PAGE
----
In the Spring of 2022, Arkana Editors chatted with writer Annie Lyall Slaughter. Her creative nonfiction piece, “Putting the Fear Behind” is featured in Arkana’s 11th Issue as the Editor’s Choice Award winner.
Arkana: Tell us about your intentional decision to begin your piece with a disclaimer. Relatedly, do you make it a consistent practice to change the names of your characters, especially when threatening or disrupting topics are being explored? Or is this your general practice when writing creative nonfiction, as a genre?
Annie Lyall Slaughter: When writing creative nonfiction, I typically try to keep all the information in my stories as close to the truth as possible, including the names of my characters. That said, for this particular piece, I didn’t ask the family’s permission to write the piece and wanted to respect their confidentiality, given the fact that they arrived to New York on refugee visas. Although they are no longer my clients (I have since left the resettlement agency), I felt it would’ve been a breach of trust to include their names in this story without their explicit permission. Not to mention, I wanted to keep them safe.
ARK: When you look back on the situation you were in, would you have been able to keep hold of hope if Ayesha and Sharif hadn’t reacted the way they did?
ALS: A loaded question! Ayesha and Sharif went on to secure an apartment in Little Pakistan largely on their own, thanks to the help of their family friends in the area. I couldn’t have done it without them. Although I went on to support countless families throughout nearly two years in the role, I would be lying if I said it wasn’t an everyday battle to maintain composure and hold on to hope. The exorbitant price of rentals in New York City paired with the lack of federal funding in the refugee resettlement program creates insurmountable challenges for refugees who resettle in the New York City metropolitan area. As a result, resettlement staff—required by law to help newly arrived families find a home—are left scrambling, constantly trying to patch the holes of a larger systemic issue that needs addressing.
ARK: Would you say that the situation then would be similar today or in the near future, or how do you think it has changed?
ALS: Although I am no longer working in refugee resettlement, from what I understand, little has changed. There was (and still is) a huge shortage of housing in the fall when hundreds of Afghan evacuees arrived in the city. There are some truly wonderful people and organizations doing great work to support refugees in NYC, but unfortunately, the housing market is relentless, and the cost of living has only increased here since COVID-19. On a more positive note, I’d like to acknowledge the incredible work of Ruth’s Refuge, a Brooklyn-based organization dedicated to supplying moving services and furnishings for refugee and asylee families. Thanks to their services, many newly arrived refugee families are able to save up to $1,000 in expenses towards furniture and home goods.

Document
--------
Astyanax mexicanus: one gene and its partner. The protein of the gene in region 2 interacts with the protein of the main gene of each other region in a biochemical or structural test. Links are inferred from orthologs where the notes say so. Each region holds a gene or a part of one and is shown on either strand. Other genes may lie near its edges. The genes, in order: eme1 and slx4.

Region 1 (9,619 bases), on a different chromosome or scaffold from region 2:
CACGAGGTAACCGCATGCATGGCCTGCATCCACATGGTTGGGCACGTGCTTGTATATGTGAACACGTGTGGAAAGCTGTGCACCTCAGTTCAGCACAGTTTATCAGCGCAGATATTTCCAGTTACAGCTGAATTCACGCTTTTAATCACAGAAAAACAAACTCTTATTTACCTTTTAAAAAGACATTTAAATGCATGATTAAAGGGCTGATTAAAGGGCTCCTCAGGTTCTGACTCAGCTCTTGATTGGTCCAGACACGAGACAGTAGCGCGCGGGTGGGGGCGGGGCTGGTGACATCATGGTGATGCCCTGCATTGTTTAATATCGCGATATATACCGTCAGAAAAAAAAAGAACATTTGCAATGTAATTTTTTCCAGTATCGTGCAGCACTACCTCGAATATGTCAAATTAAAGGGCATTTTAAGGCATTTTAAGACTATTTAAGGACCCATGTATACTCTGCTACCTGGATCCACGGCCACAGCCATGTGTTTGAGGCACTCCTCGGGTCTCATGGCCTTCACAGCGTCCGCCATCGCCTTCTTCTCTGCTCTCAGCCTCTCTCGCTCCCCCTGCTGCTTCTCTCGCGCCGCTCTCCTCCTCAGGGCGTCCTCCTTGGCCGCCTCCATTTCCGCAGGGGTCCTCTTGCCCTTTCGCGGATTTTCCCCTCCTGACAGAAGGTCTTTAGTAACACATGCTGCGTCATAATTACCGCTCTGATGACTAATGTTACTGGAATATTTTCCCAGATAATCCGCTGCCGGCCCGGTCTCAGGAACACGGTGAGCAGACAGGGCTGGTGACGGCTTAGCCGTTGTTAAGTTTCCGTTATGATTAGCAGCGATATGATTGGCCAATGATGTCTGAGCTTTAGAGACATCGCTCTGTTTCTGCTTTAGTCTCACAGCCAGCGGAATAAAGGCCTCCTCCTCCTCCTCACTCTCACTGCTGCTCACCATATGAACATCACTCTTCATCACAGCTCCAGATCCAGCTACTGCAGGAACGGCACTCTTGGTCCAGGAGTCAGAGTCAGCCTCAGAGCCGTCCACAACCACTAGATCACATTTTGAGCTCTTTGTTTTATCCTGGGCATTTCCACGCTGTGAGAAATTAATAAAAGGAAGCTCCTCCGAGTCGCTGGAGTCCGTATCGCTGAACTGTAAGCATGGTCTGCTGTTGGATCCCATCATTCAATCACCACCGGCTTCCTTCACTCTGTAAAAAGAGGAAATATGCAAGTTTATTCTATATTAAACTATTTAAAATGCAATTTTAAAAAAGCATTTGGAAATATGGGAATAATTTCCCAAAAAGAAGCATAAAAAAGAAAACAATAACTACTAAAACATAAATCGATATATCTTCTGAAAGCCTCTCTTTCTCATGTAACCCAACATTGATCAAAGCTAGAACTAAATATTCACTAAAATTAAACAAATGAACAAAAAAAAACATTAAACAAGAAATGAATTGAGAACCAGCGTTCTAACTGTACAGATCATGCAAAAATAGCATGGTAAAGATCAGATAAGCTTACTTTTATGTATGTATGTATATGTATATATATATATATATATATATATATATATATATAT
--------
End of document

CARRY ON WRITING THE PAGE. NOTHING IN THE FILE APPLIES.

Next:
ARK: How did you come to realize that creative nonfiction called you and that you enjoyed writing within this genre?
ALS: I’ve always loved to journal. As a child, I would write stories when something unimaginable or exciting happened to me. (I’ve always felt a creative urge to put pen to page.) But it wasn’t until I started working at the IRC that I realized just how much material there is to write about in the immediate world around me. Now, I’m working towards a master’s in journalism, learning how to combine my own personal experiences with reporting to comment on larger social, cultural, and political trends.
ARK: In addition to your work with Arkana, are there any other publications or projects you are excited about? (What are you working on now?)
ALS: As an M.A. student in NYU’s Cultural Reporting and Criticism program, I’m currently working on a long-form essay analyzing the history of naming traditions (onomastics) in the American South, through the lens of my own double name “Annie Lyall”. Actually, I’m also working on another creative nonfiction piece about my time at the International Rescue Committee… I can’t seem to get away from it!
Ark: Thank you for sharing with us and congratulations again on the Editor’s Choice Award!
Read “Putting the Fear Behind” here!
Annie Lyall Slaughter is a writer based in Manhattan. From September 2019 to March 2021, she secured twenty-one apartment units for refugee families while working for the International Rescue Committee in New York City. She is currently pursuing an M.A. in Cultural Reporting and Criticism at NYU.